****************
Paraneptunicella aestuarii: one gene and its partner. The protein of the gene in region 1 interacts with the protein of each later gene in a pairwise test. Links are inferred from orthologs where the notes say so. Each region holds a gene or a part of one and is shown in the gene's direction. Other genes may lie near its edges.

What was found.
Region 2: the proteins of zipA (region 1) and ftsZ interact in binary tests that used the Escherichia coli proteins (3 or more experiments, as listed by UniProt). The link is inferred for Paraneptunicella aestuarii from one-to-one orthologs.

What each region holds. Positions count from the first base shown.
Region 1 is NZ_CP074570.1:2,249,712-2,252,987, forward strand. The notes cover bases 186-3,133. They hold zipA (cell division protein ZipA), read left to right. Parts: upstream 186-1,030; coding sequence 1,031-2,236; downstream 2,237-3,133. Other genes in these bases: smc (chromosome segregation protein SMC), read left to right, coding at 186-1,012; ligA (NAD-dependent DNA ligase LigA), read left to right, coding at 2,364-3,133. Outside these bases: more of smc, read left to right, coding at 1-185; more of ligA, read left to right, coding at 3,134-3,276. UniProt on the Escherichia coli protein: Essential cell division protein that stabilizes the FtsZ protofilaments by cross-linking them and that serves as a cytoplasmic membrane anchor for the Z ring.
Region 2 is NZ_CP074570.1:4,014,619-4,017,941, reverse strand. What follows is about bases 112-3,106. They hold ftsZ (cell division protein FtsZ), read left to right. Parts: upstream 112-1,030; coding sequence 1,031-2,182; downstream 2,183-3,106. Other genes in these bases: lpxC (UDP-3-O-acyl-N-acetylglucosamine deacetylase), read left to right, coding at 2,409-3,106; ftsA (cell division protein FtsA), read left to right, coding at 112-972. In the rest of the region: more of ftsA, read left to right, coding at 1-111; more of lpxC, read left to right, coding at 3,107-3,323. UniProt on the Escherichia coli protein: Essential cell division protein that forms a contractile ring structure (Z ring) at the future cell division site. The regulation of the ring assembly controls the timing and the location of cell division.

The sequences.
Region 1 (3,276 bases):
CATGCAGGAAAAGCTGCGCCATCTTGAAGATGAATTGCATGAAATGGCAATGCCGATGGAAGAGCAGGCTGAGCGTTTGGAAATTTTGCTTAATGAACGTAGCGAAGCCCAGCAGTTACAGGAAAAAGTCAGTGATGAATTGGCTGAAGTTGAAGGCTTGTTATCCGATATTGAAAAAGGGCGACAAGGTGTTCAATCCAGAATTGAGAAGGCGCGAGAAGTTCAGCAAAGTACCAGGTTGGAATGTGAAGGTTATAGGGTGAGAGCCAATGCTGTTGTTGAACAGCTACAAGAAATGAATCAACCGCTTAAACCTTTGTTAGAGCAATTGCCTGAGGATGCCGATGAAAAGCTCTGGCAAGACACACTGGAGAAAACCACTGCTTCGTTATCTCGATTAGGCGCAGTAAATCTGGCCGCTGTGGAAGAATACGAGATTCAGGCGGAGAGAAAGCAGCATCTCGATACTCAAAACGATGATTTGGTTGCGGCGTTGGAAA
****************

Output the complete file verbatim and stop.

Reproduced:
Paraneptunicella aestuarii: one gene and its partner. The protein of the gene in region 1 interacts with the protein of each later gene in a pairwise test. Links are inferred from orthologs where the notes say so. Each region holds a gene or a part of one and is shown in the gene's direction. Other genes may lie near its edges.

What was found.
Region 2: the proteins of zipA (region 1) and ftsZ interact in binary tests that used the Escherichia coli proteins (3 or more experiments, as listed by UniProt). The link is inferred for Paraneptunicella aestuarii from one-to-one orthologs.

What each region holds. Positions count from the first base shown.
Region 1 is NZ_CP074570.1:2,249,712-2,252,987, forward strand. The notes cover bases 186-3,133. They hold zipA (cell division protein ZipA), read left to right. Parts: upstream 186-1,030; coding sequence 1,031-2,236; downstream 2,237-3,133. Other genes in these bases: smc (chromosome segregation protein SMC), read left to right, coding at 186-1,012; ligA (NAD-dependent DNA ligase LigA), read left to right, coding at 2,364-3,133. Outside these bases: more of smc, read left to right, coding at 1-185; more of ligA, read left to right, coding at 3,134-3,276. UniProt on the Escherichia coli protein: Essential cell division protein that stabilizes the FtsZ protofilaments by cross-linking them and that serves as a cytoplasmic membrane anchor for the Z ring.
Region 2 is NZ_CP074570.1:4,014,619-4,017,941, reverse strand. What follows is about bases 112-3,106. They hold ftsZ (cell division protein FtsZ), read left to right. Parts: upstream 112-1,030; coding sequence 1,031-2,182; downstream 2,183-3,106. Other genes in these bases: lpxC (UDP-3-O-acyl-N-acetylglucosamine deacetylase), read left to right, coding at 2,409-3,106; ftsA (cell division protein FtsA), read left to right, coding at 112-972. In the rest of the region: more of ftsA, read left to right, coding at 1-111; more of lpxC, read left to right, coding at 3,107-3,323. UniProt on the Escherichia coli protein: Essential cell division protein that forms a contractile ring structure (Z ring) at the future cell division site. The regulation of the ring assembly controls the timing and the location of cell division.

The sequences.
Region 1 (3,276 bases):
CATGCAGGAAAAGCTGCGCCATCTTGAAGATGAATTGCATGAAATGGCAATGCCGATGGAAGAGCAGGCTGAGCGTTTGGAAATTTTGCTTAATGAACGTAGCGAAGCCCAGCAGTTACAGGAAAAAGTCAGTGATGAATTGGCTGAAGTTGAAGGCTTGTTATCCGATATTGAAAAAGGGCGACAAGGTGTTCAATCCAGAATTGAGAAGGCGCGAGAAGTTCAGCAAAGTACCAGGTTGGAATGTGAAGGTTATAGGGTGAGAGCCAATGCTGTTGTTGAACAGCTACAAGAAATGAATCAACCGCTTAAACCTTTGTTAGAGCAATTGCCTGAGGATGCCGATGAAAAGCTCTGGCAAGACACACTGGAGAAAACCACTGCTTCGTTATCTCGATTAGGCGCAGTAAATCTGGCCGCTGTGGAAGAATACGAGATTCAGGCGGAGAGAAAGCAGCATCTCGATACTCAAAACGATGATTTGGTTGCGGCGTTGGAAA